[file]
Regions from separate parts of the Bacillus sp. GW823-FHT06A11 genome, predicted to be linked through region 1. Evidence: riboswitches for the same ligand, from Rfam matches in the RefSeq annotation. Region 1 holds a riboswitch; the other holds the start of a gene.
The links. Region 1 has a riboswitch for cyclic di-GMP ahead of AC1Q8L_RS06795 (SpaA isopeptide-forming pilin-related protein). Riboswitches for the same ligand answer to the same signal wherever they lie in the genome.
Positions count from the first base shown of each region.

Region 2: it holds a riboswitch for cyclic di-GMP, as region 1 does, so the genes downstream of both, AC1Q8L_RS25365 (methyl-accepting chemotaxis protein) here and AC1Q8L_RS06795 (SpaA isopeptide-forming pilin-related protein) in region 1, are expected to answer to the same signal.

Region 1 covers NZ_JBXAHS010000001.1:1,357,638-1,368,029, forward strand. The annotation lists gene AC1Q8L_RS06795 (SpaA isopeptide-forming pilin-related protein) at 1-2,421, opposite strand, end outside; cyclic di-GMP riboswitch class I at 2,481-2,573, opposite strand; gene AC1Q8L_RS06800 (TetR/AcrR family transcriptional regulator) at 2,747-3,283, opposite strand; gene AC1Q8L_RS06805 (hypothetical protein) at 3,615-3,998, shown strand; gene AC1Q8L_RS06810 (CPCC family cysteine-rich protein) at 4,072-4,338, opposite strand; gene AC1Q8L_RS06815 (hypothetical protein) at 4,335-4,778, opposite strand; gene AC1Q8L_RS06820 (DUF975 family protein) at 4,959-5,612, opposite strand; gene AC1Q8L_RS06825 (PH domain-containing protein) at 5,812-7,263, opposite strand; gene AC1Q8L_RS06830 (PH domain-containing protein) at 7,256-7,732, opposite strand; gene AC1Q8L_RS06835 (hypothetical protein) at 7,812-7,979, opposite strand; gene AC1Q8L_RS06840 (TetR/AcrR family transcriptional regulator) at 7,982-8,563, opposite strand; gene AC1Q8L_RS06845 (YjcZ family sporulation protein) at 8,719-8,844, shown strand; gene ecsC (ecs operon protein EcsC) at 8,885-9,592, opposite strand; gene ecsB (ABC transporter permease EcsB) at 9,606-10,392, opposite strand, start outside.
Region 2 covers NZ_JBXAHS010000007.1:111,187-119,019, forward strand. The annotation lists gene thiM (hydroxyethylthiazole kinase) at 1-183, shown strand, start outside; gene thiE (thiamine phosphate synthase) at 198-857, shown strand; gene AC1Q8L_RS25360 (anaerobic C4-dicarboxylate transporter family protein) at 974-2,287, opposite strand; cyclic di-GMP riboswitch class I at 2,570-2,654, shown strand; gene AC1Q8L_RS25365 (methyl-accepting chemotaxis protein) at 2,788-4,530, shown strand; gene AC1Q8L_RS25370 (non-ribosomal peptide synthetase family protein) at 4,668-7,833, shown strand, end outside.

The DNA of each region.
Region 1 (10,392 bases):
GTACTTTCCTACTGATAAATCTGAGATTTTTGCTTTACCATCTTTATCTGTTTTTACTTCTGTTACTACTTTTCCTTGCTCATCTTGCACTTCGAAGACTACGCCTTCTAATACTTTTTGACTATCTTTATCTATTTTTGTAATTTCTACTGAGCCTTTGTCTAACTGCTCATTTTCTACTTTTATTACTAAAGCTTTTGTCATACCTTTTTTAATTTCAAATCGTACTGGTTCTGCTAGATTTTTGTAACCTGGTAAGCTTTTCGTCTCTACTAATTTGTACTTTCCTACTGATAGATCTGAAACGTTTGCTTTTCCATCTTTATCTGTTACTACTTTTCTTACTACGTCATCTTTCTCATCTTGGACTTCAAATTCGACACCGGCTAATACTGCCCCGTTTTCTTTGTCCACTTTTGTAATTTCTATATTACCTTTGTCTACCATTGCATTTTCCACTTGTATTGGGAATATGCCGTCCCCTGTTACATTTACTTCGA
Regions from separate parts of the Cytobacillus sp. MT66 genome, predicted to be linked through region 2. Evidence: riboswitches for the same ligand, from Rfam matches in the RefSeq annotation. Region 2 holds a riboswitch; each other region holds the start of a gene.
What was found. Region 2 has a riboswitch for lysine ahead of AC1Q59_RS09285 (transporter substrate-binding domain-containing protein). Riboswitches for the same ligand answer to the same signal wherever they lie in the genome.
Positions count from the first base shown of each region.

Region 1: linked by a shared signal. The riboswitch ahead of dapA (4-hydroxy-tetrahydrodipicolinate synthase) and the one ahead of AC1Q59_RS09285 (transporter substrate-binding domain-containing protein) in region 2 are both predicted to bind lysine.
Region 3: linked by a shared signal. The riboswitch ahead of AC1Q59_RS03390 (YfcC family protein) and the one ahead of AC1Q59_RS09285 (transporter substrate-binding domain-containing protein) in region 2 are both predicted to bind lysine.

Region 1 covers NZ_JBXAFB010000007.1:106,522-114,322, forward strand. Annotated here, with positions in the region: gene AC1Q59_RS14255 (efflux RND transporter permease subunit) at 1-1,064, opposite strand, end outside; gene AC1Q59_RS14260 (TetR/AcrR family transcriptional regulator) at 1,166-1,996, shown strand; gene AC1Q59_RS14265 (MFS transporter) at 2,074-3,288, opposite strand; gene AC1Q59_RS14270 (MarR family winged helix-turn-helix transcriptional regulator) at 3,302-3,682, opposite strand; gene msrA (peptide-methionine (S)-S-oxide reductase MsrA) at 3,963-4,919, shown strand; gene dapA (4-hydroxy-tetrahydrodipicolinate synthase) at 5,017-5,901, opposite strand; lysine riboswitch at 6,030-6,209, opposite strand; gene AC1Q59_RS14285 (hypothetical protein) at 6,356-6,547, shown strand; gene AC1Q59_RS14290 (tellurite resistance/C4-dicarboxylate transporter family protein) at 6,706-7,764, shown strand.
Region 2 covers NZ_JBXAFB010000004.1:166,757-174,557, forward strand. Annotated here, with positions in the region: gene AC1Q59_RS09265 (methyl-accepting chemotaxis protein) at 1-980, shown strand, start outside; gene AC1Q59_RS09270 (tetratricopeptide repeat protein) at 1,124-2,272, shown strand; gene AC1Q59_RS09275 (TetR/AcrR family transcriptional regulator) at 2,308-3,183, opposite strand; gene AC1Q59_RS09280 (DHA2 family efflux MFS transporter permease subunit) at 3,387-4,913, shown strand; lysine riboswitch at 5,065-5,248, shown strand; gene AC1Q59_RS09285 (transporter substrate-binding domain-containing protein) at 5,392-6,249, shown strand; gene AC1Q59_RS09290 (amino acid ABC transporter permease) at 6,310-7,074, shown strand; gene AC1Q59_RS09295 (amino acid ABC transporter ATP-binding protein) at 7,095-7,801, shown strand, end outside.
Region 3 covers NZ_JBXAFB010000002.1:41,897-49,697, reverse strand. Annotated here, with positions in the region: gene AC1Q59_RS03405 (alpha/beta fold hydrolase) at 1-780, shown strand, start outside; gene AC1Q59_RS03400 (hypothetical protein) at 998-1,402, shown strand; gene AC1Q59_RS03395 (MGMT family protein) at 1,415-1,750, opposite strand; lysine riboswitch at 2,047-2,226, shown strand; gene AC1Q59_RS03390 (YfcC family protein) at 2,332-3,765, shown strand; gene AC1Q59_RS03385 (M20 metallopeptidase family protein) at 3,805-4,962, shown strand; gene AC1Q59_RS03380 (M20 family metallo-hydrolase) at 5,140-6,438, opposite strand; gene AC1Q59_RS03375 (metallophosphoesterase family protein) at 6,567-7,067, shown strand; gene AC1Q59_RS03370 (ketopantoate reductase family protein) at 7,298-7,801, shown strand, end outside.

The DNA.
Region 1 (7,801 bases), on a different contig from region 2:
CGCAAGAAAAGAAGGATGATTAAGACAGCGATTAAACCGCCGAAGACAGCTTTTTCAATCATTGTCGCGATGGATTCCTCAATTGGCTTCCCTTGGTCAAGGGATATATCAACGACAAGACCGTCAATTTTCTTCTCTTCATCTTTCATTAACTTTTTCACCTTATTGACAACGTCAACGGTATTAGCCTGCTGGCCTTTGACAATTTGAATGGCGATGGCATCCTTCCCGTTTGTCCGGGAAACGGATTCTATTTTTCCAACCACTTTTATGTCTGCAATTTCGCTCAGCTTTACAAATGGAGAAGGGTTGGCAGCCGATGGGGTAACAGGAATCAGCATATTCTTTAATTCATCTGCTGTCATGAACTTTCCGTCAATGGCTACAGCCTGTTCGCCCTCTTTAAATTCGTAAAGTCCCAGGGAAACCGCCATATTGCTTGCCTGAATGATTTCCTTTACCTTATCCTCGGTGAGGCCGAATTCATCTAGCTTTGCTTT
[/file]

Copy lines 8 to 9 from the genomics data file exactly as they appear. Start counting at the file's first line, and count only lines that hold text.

Region 1 (10,392 bases):
GTACTTTCCTACTGATAAATCTGAGATTTTTGCTTTACCATCTTTATCTGTTTTTACTTCTGTTACTACTTTTCCTTGCTCATCTTGCACTTCGAAGACTACGCCTTCTAATACTTTTTGACTATCTTTATCTATTTTTGTAATTTCTACTGAGCCTTTGTCTAACTGCTCATTTTCTACTTTTATTACTAAAGCTTTTGTCATACCTTTTTTAATTTCAAATCGTACTGGTTCTGCTAGATTTTTGTAACCTGGTAAGCTTTTCGTCTCTACTAATTTGTACTTTCCTACTGATAGATCTGAAACGTTTGCTTTTCCATCTTTATCTGTTACTACTTTTCTTACTACGTCATCTTTCTCATCTTGGACTTCAAATTCGACACCGGCTAATACTGCCCCGTTTTCTTTGTCCACTTTTGTAATTTCTATATTACCTTTGTCTACCATTGCATTTTCCACTTGTATTGGGAATATGCCGTCCCCTGTTACATTTACTTCGA